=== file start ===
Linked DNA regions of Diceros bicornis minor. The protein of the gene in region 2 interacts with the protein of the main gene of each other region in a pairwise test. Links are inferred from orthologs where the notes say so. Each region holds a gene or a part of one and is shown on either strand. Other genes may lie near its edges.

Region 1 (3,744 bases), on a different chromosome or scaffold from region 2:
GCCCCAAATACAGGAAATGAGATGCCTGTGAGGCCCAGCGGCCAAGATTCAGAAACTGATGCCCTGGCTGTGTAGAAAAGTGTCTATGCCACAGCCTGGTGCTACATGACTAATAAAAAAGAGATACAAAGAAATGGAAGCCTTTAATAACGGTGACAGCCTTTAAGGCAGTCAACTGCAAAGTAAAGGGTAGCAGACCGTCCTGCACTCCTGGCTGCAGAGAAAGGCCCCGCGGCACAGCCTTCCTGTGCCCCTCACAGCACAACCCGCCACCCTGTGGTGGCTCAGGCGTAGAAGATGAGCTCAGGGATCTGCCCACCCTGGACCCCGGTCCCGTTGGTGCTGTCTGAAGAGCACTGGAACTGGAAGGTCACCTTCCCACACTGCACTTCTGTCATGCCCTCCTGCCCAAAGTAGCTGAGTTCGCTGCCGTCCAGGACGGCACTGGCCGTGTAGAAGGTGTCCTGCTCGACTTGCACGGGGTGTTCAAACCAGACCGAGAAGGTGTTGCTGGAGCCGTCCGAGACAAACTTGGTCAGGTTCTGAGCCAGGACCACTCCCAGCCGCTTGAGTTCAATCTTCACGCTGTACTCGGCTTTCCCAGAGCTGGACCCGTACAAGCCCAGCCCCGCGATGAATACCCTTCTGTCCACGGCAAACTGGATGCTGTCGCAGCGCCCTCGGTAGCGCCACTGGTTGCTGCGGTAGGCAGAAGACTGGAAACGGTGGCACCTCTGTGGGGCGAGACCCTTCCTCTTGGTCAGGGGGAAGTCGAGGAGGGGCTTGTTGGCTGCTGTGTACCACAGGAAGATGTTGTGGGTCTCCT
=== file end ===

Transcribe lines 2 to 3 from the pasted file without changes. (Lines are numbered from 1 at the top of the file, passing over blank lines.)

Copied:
Region 1 (3,744 bases), on a different chromosome or scaffold from region 2:
GCCCCAAATACAGGAAATGAGATGCCTGTGAGGCCCAGCGGCCAAGATTCAGAAACTGATGCCCTGGCTGTGTAGAAAAGTGTCTATGCCACAGCCTGGTGCTACATGACTAATAAAAAAGAGATACAAAGAAATGGAAGCCTTTAATAACGGTGACAGCCTTTAAGGCAGTCAACTGCAAAGTAAAGGGTAGCAGACCGTCCTGCACTCCTGGCTGCAGAGAAAGGCCCCGCGGCACAGCCTTCCTGTGCCCCTCACAGCACAACCCGCCACCCTGTGGTGGCTCAGGCGTAGAAGATGAGCTCAGGGATCTGCCCACCCTGGACCCCGGTCCCGTTGGTGCTGTCTGAAGAGCACTGGAACTGGAAGGTCACCTTCCCACACTGCACTTCTGTCATGCCCTCCTGCCCAAAGTAGCTGAGTTCGCTGCCGTCCAGGACGGCACTGGCCGTGTAGAAGGTGTCCTGCTCGACTTGCACGGGGTGTTCAAACCAGACCGAGAAGGTGTTGCTGGAGCCGTCCGAGACAAACTTGGTCAGGTTCTGAGCCAGGACCACTCCCAGCCGCTTGAGTTCAATCTTCACGCTGTACTCGGCTTTCCCAGAGCTGGACCCGTACAAGCCCAGCCCCGCGATGAATACCCTTCTGTCCACGGCAAACTGGATGCTGTCGCAGCGCCCTCGGTAGCGCCACTGGTTGCTGCGGTAGGCAGAAGACTGGAAACGGTGGCACCTCTGTGGGGCGAGACCCTTCCTCTTGGTCAGGGGGAAGTCGAGGAGGGGCTTGTTGGCTGCTGTGTACCACAGGAAGATGTTGTGGGTCTCCT